This contraption, called a “Tie-In External Fixator” (because the external fixator part is connected or “tied in” to the intramedullary pin) is often the preferred surgical method of fixing fractured avian long bones as it allows the fracture site to stay stable without the need of a bandage. Because a bandage is not needed on the wing, the bird is able to move its wrist, elbow, and shoulder - helping to prevent tightening up of these joints that can happen in a tight wing wrap and that would need additional physical therapy. In general, I’ve found that most birds do not mess or try to pick at these fixators with their beaks. I’ve had birds pull out pins if I’ve just placed one (like an intramedullary pin), and I suspect this is because the fracture pieces still have movement without the whole tie-in fixator. I suspect that with the full fixator the bone fragments are held so well together that it limits pain and discomfort so the patients tolerate the fixator really well. If they are picking at it, I worry about infection or a pin slipping out and movement that may be causing discomfort. These fixators are left in for around 4 to 8 weeks depending on how the fracture is healing on radiographs (x-rays).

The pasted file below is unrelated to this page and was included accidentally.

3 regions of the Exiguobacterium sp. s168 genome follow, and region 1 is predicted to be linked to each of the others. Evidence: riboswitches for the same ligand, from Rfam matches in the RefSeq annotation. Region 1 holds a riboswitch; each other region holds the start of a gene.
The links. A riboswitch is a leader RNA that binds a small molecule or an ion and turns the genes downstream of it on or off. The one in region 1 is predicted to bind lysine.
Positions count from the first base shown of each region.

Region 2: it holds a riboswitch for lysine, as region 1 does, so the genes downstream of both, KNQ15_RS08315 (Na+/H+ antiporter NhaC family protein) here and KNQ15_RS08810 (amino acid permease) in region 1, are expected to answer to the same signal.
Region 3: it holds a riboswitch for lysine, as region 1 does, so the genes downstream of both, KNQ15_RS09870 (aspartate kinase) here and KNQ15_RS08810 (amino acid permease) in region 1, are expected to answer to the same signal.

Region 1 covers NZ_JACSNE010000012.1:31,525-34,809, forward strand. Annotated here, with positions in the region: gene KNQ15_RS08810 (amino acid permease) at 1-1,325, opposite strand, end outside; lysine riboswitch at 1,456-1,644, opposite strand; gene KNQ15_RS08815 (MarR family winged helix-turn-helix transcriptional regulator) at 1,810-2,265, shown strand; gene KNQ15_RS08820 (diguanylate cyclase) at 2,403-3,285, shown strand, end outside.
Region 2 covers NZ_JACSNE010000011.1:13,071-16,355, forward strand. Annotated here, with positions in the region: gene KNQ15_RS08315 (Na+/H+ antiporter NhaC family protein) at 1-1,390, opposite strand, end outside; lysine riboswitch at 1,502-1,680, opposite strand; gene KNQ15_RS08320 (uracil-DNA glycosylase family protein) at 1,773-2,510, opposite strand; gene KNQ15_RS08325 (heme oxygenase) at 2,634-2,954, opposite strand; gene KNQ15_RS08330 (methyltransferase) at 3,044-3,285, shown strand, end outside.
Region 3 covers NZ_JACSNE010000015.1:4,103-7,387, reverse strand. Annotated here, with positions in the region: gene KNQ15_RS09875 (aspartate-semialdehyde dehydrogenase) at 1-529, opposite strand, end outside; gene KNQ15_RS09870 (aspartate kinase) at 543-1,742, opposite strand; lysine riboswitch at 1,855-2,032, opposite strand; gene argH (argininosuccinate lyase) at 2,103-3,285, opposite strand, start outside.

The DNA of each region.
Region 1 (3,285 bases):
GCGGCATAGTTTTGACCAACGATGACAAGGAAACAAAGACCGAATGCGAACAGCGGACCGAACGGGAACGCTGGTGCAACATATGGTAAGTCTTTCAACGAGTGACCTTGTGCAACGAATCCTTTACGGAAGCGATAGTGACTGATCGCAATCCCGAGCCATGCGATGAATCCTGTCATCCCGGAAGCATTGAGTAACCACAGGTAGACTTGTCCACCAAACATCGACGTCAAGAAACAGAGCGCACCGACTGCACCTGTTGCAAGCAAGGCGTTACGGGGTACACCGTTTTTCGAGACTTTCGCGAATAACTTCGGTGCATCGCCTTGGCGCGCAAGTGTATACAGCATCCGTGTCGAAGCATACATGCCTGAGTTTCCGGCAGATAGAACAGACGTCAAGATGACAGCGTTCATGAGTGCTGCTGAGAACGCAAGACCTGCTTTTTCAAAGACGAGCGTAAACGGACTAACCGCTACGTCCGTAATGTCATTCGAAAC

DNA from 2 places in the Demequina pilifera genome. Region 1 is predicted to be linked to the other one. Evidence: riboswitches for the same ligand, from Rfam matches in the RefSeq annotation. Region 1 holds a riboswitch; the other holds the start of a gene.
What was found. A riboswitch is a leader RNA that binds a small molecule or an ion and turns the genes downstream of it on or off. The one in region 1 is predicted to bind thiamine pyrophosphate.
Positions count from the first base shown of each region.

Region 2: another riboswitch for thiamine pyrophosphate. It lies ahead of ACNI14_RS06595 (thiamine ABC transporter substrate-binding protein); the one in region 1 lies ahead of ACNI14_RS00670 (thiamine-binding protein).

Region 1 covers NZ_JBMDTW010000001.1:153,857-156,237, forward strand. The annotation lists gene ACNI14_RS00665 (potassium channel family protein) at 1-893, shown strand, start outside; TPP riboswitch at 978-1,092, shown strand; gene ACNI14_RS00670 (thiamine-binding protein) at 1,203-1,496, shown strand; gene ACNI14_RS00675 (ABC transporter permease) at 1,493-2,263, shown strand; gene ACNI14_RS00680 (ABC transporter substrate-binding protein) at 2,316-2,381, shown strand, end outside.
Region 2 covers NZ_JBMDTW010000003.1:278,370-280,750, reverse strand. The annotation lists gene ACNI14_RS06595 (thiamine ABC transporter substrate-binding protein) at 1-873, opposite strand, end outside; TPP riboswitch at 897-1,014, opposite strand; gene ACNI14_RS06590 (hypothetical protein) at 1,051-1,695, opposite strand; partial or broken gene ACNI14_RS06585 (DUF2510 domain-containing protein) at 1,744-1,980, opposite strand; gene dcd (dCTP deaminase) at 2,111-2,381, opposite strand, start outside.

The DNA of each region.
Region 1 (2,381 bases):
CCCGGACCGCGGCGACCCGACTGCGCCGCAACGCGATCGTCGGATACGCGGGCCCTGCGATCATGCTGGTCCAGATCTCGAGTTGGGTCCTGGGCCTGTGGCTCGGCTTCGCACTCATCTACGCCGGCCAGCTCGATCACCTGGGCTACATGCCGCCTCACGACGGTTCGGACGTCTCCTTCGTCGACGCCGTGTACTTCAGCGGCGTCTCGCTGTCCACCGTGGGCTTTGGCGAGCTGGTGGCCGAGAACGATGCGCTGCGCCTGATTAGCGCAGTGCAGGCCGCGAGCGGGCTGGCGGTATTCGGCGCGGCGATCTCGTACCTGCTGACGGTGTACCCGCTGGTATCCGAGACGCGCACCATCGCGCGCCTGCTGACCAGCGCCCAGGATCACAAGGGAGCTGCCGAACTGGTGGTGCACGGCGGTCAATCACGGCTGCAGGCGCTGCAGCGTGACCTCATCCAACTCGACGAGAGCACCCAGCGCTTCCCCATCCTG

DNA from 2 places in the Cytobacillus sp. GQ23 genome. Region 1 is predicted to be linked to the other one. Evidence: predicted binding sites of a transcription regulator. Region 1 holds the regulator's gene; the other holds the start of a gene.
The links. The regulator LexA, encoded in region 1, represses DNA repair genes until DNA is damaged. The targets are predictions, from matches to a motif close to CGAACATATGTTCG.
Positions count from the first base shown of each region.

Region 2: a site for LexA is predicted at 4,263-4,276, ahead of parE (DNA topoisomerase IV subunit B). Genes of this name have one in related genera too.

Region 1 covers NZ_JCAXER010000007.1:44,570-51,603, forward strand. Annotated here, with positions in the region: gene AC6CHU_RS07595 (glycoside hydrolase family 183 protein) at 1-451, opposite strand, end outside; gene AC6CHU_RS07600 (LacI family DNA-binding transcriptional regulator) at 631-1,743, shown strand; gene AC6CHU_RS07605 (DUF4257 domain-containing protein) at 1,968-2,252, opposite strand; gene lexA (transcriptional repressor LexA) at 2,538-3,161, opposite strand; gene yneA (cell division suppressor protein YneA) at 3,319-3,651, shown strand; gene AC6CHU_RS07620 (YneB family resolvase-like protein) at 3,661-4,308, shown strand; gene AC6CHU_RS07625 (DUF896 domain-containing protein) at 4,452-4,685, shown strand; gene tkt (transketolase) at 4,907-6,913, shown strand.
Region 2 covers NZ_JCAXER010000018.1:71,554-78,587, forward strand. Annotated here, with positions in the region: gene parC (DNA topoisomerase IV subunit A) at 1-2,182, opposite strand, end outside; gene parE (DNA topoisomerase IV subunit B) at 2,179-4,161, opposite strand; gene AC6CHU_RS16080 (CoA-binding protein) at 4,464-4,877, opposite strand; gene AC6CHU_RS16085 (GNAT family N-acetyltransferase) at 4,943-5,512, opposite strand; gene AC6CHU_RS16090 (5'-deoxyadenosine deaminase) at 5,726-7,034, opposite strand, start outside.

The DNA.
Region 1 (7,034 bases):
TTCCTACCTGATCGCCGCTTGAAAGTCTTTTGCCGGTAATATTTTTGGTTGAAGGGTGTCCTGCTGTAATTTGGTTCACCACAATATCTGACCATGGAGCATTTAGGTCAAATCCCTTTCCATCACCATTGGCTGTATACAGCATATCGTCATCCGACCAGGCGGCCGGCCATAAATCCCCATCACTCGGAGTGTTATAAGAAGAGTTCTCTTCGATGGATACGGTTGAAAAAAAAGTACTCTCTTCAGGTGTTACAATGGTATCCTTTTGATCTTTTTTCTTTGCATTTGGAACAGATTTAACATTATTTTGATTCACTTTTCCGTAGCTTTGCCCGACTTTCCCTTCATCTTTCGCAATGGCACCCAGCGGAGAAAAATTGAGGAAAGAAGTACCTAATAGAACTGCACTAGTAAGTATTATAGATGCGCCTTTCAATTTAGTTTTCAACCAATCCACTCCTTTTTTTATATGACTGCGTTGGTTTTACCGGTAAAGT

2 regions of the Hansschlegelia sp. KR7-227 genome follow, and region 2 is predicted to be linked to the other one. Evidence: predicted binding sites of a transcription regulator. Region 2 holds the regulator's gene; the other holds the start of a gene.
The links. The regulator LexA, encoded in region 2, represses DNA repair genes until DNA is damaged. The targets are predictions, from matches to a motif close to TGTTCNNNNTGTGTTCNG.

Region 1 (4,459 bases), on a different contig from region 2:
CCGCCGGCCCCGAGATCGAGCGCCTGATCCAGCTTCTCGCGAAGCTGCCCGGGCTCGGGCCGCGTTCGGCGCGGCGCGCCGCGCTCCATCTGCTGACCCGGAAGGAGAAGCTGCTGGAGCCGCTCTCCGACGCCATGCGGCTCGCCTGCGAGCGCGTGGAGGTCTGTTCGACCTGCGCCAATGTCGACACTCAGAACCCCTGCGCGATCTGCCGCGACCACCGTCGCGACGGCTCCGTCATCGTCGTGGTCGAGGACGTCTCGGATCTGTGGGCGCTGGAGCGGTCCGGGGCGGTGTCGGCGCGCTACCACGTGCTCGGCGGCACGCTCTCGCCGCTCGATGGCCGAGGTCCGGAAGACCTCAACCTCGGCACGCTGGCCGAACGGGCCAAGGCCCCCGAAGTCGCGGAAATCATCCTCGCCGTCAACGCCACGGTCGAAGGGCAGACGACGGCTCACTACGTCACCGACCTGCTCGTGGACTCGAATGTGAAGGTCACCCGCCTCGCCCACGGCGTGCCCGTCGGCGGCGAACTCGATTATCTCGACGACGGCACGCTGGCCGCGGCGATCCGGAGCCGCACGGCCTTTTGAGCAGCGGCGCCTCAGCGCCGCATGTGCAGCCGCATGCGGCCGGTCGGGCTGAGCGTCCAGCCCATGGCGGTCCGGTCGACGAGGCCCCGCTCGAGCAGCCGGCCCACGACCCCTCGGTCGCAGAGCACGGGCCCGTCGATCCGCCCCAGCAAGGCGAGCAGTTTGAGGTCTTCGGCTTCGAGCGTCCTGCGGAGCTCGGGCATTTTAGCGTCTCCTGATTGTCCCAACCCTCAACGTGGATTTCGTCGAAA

For our red-tailed hawk, x-rays were taken at about 2 and ½ weeks post surgery. The radius is well away from the healing callus between the two fractured pieces of the ulna, which is what we wanted - no synostosis! The pins are all still in place and the bone is well aligned, and signs of the bone healing with a callus is seen. The pins were then removed under anesthesia at about 4 and ½ weeks. Sometimes I will remove only the two perpendicular pins and leave the IM pin for a few more weeks if the fracture appears to need more support while healing. However, for this fracture and patient, everything palpated solid so I removed the entire fixator and IM pin at the same time. X-rays are shown from about 2 weeks after pin removal.

The hawk was healing well and slowly weaned off of pain medications, and the fracture continued to be monitored with x-rays. After about 5 weeks after the pin removal, she was moved into a larger room-sized enclosure. After gaining strength there for a few weeks, she was then moved to a full-sized flight cage (30 feet by 60 feet) to gain further strength in flying. She was prey tested with live mice and easily proved her hunting ability in the pen. By the end of February she was flying at full strength and I could find no difference between the performance of her two wings. Her flight and turning skills were strong, and she was in an excellent body condition weighing in over 1300 grams.

She was happily released on March 1st of 2023 near where she was originally found. What an honor to give this tough hawk a second chance at life in the wild.

Do you have a cool, interesting, odd, or inspirational patient story? We’d like to start featuring such cases in our OWRA newsletter, so please feel free to send them in to

Dr. Peterson can be reached with questions about cases or this case at